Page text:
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Soucie v. Commissioner of Social Security

United States District Court, E.D. Michigan, Southern Division

February 24, 2017

JEFFREY SOUCIE, Plaintiff,
v.
COMMISSIONER OF SOCIAL SECURITY, Defendant.

          Anthony P. Patti Magistrate Judge.

         OPINION AND ORDER ADOPTING MAGISTRATE JUDGE'S REPORT AND RECOMMENDATION, DENYING PLAINTIFF'S MOTION FOR SUMMARY JUDGMENT, GRANTING DEFENDANT'S MOTION FOR SUMMARY JUDGMENT, AFFIRMING THE FINDINGS OF THE COMMISSIONER, AND DISMISSING COMPLAINT

          DAVID M. LAWSON United States District Judge.

         The plaintiff filed the present action on February 17, 2016 seeking review of the Commissioner's decision denying his claim for disability benefits under Title II of the Social Security Act. The case was referred to United States Magistrate Judge Anthony P. Patti under 28 U.S.C. § 636(b)(1)(B) and E.D. Mich. LR 72.1(b)(3). Thereafter, the plaintiff filed a motion for summary judgement to reverse the decision of the Commissioner and remand the case for further consideration by the administrative law judge. The defendant filed a motion for summary judgment requesting affirmance of the decision of the Commissioner. Magistrate Judge Patti filed a report on October 24, 2016 recommending that the defendant's motion for summary judgment be granted, the plaintiff's motion for summary judgment be denied, and the decision of the Commissioner be affirmed. The plaintiff filed timely objections, and the defendant filed a response. The matter is now before the Court.

         The filing of timely objections to a report and recommendation requires the court to “make a de novo determination of those portions of the report or specified findings or recommendations to which objection is made.” 28 U.S.C. § 636(b)(1); see also United States v. Raddatz, 447 U.S. 667 (1980); United States v. Walters, 638 F.2d 947 (6th Cir. 1981). This de novo review requires the court to re-examine all of the relevant evidence previously reviewed by the magistrate judge in order to determine whether the recommendation should be accepted, rejected, or modified in whole or in part. 28 U.S.C. § 636(b)(1).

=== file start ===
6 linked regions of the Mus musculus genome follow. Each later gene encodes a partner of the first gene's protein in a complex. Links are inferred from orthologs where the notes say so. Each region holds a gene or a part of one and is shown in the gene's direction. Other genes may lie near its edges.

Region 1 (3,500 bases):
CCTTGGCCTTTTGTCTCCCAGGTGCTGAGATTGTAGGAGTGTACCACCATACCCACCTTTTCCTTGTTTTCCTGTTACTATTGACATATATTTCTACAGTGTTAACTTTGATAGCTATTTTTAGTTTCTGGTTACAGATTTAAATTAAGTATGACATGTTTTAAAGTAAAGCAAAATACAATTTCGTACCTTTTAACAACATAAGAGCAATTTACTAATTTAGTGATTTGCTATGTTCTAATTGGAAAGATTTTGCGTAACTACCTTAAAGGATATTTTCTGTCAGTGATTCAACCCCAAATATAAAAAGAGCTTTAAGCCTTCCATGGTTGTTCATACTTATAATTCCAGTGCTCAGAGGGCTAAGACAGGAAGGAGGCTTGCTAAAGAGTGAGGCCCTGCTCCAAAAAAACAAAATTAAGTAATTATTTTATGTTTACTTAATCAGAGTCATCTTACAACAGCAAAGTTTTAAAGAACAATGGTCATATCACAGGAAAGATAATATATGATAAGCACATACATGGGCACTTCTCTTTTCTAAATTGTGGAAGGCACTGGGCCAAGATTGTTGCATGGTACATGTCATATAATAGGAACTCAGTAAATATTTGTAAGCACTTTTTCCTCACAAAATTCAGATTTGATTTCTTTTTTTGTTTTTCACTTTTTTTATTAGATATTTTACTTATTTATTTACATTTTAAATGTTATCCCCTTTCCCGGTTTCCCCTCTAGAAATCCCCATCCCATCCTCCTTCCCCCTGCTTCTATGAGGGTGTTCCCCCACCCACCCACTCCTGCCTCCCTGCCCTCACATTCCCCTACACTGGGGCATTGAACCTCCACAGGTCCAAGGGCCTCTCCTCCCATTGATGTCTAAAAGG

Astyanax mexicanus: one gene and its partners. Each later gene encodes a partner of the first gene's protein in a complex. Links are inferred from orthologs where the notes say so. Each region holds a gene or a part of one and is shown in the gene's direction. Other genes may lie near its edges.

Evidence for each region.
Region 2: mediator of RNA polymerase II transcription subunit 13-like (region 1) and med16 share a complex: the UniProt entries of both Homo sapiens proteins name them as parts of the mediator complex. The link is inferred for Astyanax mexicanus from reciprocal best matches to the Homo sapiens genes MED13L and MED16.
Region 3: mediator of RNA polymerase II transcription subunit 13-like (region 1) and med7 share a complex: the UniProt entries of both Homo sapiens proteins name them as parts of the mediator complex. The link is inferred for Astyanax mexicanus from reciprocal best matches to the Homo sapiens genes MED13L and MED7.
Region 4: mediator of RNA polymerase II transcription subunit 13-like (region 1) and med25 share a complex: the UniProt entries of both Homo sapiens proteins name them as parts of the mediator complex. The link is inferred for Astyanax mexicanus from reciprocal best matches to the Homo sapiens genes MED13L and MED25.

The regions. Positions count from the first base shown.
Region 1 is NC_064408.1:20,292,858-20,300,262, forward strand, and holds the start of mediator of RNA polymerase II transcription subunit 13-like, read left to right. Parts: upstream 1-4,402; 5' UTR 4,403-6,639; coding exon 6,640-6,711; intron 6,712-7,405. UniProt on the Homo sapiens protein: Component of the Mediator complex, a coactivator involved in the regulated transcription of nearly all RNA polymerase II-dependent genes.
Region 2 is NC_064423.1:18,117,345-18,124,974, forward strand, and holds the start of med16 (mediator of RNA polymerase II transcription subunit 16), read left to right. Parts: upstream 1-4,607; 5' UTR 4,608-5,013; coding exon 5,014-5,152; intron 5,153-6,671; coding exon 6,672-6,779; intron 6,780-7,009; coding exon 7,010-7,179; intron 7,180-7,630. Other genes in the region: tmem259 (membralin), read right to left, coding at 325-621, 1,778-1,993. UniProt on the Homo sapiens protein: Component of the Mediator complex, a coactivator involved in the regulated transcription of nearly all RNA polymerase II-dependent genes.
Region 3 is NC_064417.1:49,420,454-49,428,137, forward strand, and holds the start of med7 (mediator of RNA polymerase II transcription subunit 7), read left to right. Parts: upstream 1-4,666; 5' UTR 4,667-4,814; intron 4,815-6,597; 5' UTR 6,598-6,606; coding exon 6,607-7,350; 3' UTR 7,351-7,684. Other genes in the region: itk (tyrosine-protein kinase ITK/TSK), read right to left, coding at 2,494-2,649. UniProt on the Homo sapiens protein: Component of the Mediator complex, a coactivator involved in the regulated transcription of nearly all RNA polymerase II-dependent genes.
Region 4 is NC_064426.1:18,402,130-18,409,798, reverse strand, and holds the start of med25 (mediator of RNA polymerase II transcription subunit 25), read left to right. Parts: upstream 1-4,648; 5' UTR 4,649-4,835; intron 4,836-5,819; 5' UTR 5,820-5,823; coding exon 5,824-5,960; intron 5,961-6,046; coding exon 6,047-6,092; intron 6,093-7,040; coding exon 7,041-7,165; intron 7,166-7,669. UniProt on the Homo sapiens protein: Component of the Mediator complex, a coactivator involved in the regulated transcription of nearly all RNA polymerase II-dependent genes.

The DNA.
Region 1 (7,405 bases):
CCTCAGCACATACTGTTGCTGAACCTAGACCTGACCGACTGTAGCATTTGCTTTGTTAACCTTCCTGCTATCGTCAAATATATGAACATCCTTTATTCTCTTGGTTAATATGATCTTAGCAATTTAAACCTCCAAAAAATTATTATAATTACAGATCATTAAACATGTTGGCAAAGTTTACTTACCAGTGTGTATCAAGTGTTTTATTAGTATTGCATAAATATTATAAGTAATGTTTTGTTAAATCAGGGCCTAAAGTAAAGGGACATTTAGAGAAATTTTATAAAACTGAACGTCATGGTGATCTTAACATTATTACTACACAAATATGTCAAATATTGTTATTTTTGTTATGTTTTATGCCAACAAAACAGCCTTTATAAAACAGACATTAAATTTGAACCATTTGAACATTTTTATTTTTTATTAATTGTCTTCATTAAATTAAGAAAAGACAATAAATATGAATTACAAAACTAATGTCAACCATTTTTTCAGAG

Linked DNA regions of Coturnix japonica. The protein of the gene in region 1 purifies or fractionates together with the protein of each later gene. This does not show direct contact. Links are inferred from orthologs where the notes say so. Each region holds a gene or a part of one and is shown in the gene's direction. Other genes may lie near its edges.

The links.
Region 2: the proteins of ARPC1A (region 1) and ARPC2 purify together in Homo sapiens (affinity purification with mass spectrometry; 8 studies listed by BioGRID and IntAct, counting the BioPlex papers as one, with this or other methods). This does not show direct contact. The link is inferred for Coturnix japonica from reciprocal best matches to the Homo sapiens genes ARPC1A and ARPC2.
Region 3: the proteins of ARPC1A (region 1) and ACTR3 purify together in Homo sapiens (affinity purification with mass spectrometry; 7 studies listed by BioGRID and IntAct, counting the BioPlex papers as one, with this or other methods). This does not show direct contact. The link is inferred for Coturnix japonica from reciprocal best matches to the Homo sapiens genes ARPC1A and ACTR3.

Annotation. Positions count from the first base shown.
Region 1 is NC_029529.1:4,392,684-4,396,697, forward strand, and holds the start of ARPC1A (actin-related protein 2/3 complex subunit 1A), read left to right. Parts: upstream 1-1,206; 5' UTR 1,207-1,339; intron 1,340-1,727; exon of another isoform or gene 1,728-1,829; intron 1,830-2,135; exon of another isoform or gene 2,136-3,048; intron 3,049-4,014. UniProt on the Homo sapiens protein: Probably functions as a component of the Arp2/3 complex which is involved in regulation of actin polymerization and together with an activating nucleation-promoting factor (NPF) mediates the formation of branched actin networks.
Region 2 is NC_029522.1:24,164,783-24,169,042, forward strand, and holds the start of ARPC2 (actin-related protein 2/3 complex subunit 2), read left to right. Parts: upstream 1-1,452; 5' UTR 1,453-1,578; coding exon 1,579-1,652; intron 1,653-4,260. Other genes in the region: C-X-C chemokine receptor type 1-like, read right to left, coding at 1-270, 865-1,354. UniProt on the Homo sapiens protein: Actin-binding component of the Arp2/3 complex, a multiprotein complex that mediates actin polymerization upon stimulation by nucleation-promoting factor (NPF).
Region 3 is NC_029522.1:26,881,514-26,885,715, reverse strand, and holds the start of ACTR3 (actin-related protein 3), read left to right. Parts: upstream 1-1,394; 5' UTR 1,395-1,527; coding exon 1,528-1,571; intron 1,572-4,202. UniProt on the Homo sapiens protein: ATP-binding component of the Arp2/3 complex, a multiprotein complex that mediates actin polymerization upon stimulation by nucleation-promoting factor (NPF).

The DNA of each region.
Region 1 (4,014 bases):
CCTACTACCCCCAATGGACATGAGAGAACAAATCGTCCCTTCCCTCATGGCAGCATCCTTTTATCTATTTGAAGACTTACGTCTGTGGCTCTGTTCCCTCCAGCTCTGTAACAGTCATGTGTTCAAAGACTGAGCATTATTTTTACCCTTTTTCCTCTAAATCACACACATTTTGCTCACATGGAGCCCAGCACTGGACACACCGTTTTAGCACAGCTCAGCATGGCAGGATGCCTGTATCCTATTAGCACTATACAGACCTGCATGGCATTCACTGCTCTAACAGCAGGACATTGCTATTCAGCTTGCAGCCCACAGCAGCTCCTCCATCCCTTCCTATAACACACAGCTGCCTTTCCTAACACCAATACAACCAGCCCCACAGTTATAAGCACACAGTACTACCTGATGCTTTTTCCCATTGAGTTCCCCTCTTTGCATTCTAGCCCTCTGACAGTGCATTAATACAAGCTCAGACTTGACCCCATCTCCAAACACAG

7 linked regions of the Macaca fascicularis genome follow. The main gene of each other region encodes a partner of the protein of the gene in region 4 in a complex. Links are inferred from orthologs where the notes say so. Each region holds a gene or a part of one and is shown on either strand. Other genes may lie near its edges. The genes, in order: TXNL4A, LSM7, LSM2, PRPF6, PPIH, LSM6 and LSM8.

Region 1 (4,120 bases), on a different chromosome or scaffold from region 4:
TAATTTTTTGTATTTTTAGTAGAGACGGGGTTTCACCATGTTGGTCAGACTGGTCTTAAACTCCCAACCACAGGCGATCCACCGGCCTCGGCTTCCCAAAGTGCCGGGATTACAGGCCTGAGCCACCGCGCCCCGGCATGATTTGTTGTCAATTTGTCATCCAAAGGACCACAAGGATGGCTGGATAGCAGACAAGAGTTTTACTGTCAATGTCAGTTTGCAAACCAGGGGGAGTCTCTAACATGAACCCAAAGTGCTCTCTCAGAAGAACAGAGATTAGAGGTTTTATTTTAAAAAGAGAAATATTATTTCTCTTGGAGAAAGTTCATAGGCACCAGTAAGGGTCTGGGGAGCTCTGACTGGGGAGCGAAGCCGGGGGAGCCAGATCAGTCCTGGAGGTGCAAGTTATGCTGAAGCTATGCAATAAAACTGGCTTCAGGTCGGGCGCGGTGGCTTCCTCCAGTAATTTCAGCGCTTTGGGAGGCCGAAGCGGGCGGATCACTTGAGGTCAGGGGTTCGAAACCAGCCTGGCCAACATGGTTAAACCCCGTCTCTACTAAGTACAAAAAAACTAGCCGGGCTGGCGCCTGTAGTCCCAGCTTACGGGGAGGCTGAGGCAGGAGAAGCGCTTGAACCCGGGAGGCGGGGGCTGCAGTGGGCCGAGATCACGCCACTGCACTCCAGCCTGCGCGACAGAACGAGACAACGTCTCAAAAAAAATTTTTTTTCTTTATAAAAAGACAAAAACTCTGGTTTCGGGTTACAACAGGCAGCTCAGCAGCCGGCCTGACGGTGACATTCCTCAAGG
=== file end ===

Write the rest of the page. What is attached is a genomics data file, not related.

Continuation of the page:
“The filing of objections provides the district court with the opportunity to consider the specific contentions of the parties and to correct any errors immediately, ” Walters, 638 F.2d at 950, enabling the court “to focus attention on those issues-factual and legal-that are at the heart of the parties' dispute, ” Thomas v. Arn, 474 U.S. 140, 147 (1985). As a result, “‘[o]nly those specific objections to the magistrate's report made to the district court will be preserved for appellate review; making some objections but failing to raise others will not preserve all the objections a party may have.'” McClanahan v. Comm'r of Soc. Sec., 474 F.3d 830, 837 (6th Cir. 2006) (quoting Smith v. Detroit Fed'n of Teachers Local 231, 829 F.2d 1370, 1373 (6th Cir. 1987)).

         The Court has reviewed the file, the report and recommendation, and the plaintiff's objections, and the defendant's response to those objections and has made a de novo review of the administrative record in light of the parties' submissions.

         The plaintiff, who is now 53 years old, filed his application for disability insurance benefits on August 28, 2013, when he was 50. The plaintiff has a limited education, but is able to communicate in English. In the application that is the subject of the present appeal, the plaintiff alleged a disability onset date of August 23, 2013. The plaintiff has been diagnosed with hernia, coronary artery disease (status post six stents between 2000 and 2013), chronic obstructive pulmonary disease, high blood pressure, and edema in the legs. The medical records contain information that the plaintiff has a body mass index (BMI) suggesting that he is obese, but other than medical advice to lose weight and stop smoking, no medical source has indicated that the plaintiff's obesity has limited his ability or work or complicated his other medical conditions.